LONDON (Reuters) - European Union countries have backed planned changes to emissions registry rules, aimed at increasing security after the theft of over 3 million carbon permits earlier this year, the EU Commission said on Friday.
"If the European Parliament and the Council do not raise objections, the Commission will adopt the proposed regulation after a three-month scrutiny period," the Commission said in a statement.
Carbon permits called EU Allowances (EUAs) are traded under the EU's emissions trading scheme. Over 3 million spot EUAs were allegedly stolen from EU national registries at the end of last year and beginning of this year in cyber attacks.
The Commission shut down the bloc's registries and several EU emissions exchanges temporarily halted spot trade.
Registries and most exchanges have since reopened but confidence and volumes have remained relatively low.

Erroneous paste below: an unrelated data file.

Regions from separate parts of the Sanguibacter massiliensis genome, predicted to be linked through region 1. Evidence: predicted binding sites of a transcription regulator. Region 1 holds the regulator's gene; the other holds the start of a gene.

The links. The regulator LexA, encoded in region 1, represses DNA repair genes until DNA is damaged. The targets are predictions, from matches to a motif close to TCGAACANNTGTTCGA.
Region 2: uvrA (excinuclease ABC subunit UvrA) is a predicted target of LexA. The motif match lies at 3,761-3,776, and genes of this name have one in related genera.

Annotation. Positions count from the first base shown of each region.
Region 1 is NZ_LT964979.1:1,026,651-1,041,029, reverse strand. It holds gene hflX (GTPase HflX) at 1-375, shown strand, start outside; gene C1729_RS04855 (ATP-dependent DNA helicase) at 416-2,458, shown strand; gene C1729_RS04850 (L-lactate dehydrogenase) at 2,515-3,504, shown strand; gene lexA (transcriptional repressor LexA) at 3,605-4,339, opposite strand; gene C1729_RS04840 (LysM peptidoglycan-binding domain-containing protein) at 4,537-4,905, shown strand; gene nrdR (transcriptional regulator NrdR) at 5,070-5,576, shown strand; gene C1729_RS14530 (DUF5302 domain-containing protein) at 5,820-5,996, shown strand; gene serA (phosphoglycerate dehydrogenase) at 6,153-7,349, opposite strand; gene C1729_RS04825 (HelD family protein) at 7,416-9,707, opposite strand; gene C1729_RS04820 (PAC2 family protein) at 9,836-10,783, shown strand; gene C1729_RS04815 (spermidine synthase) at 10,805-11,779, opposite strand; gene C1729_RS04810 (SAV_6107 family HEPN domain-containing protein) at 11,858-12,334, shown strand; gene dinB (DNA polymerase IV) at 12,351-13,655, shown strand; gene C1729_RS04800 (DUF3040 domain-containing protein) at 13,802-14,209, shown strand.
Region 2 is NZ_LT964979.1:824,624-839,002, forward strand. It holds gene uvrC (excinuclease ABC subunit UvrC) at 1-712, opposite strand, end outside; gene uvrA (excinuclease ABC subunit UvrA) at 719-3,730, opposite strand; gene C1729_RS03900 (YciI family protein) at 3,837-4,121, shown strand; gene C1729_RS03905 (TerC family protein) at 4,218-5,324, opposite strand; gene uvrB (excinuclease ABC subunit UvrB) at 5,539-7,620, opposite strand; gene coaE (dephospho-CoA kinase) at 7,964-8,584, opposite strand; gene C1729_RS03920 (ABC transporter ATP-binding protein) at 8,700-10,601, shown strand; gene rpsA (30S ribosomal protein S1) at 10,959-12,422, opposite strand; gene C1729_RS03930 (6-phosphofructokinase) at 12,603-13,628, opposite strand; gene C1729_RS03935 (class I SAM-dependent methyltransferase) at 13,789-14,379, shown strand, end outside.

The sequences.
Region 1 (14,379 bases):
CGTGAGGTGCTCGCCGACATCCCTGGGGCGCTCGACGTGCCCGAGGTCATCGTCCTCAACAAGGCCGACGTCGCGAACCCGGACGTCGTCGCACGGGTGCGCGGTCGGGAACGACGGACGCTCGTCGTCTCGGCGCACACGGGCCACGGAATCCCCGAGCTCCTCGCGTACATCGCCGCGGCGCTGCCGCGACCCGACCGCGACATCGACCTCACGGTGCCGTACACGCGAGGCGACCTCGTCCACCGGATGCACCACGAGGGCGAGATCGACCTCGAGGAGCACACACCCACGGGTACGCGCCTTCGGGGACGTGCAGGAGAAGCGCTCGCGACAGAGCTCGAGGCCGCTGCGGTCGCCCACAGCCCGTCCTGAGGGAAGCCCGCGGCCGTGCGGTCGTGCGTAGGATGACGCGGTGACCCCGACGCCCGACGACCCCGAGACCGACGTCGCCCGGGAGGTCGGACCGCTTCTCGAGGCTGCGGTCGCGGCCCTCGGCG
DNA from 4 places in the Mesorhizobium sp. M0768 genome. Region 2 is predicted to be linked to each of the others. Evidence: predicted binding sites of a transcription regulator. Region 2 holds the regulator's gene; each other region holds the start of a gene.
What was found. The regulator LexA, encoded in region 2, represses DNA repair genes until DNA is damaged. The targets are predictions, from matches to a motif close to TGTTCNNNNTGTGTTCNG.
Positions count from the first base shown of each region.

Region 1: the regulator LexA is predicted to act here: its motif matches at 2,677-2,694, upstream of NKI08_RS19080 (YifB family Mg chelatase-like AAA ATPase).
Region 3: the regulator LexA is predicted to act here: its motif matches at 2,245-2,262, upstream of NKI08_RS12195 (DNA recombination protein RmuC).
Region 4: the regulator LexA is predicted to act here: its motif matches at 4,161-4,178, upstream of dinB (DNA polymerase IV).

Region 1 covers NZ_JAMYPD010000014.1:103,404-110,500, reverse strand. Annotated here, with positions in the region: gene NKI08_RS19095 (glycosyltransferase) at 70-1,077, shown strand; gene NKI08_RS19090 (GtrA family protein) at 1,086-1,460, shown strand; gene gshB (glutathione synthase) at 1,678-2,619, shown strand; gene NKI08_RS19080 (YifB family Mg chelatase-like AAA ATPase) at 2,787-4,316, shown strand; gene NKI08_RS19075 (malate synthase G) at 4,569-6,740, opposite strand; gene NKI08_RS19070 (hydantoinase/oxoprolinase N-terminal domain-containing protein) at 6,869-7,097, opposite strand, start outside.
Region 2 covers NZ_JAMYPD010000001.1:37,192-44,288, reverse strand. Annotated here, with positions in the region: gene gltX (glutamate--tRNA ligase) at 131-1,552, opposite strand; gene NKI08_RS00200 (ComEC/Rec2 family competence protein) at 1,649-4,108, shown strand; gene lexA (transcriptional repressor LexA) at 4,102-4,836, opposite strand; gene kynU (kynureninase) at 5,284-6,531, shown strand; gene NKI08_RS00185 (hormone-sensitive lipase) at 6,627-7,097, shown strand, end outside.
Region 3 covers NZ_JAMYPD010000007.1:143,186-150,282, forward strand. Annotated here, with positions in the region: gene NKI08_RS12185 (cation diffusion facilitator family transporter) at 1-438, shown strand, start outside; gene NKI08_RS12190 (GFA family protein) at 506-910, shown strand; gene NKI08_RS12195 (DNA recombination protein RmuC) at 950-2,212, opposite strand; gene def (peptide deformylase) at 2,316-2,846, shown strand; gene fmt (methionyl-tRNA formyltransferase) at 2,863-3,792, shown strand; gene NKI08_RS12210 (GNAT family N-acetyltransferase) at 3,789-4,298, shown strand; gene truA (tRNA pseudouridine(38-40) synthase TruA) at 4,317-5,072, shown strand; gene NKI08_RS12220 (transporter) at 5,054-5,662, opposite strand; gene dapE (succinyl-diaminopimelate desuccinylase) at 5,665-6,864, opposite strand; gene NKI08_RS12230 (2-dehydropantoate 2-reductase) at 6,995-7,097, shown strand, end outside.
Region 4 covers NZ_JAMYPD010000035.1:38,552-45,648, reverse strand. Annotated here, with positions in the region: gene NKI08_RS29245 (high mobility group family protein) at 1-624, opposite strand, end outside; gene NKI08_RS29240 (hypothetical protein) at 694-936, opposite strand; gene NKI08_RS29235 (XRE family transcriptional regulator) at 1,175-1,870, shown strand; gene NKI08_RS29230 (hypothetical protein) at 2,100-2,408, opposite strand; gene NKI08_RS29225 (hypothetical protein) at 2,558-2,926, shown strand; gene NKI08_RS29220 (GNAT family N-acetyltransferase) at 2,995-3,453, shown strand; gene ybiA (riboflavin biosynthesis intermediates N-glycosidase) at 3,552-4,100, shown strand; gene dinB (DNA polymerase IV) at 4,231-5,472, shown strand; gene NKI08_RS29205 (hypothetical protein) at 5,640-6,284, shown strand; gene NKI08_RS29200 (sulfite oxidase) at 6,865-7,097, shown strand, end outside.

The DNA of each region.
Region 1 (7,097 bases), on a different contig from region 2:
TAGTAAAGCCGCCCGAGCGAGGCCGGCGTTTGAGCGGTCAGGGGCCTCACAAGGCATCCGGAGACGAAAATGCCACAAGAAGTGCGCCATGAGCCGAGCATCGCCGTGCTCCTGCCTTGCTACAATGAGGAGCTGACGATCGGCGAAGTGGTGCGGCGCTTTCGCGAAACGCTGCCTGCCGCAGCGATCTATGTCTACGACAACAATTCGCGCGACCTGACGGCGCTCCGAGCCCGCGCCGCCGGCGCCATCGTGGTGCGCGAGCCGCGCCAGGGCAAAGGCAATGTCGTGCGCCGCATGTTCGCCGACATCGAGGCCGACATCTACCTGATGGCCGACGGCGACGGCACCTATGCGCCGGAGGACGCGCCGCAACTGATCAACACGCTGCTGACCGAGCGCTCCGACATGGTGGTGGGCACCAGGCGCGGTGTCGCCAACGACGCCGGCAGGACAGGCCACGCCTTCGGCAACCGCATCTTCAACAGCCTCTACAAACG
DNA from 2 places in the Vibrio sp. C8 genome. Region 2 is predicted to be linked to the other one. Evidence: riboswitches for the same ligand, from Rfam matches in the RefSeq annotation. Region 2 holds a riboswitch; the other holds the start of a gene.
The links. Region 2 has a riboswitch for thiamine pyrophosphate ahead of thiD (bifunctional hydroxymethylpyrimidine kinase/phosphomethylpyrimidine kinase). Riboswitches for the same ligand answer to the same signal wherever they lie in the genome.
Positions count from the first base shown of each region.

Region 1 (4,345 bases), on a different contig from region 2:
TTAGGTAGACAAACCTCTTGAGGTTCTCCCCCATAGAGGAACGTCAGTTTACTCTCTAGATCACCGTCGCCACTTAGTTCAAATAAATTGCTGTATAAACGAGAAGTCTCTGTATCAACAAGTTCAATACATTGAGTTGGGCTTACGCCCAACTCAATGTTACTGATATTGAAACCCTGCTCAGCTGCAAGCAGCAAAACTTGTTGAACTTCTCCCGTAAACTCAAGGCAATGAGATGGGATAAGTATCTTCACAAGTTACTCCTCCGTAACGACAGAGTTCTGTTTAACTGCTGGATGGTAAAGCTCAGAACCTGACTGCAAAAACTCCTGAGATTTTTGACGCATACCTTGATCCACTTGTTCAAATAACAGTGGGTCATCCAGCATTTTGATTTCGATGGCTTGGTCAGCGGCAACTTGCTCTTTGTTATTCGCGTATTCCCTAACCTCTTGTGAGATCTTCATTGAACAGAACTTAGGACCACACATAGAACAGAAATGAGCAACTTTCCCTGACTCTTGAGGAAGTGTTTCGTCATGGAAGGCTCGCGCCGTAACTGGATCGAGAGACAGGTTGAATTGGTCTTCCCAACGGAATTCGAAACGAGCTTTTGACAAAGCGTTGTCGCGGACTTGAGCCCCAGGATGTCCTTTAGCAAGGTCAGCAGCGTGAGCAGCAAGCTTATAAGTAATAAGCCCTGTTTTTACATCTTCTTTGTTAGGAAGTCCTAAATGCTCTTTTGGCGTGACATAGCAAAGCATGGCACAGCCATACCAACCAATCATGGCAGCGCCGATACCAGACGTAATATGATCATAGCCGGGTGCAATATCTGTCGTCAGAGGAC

One of the planned security measures is the introduction of "out of band" authentication, whereby buyers and sellers must confirm transactions over two separate networks such as telephone and email.
Other measures include the introduction of a list of "trusted accounts", which are accounts that have passed two-person and identity checks, new account categories, as well as strengthened due diligence checks.
Also, authorities will be able to respond quicker to fraud, by delaying the completion of transactions, freezing allowances and by giving wider access to law enforcement authorities to confidential information, the Commission said.
The changes are designed to ensure that the market is less disrupted if fraud does occur.
"Allowances will be fully fungible for compensation claims, which means that an allowance can be substituted by any other allowance, if there were a legal claim," the Commission said.
In addition, the serial numbers of allowances will only be visible to relevant law enforcement authorities.
(Reporting by Nina Chestney; editing by Jason Neely)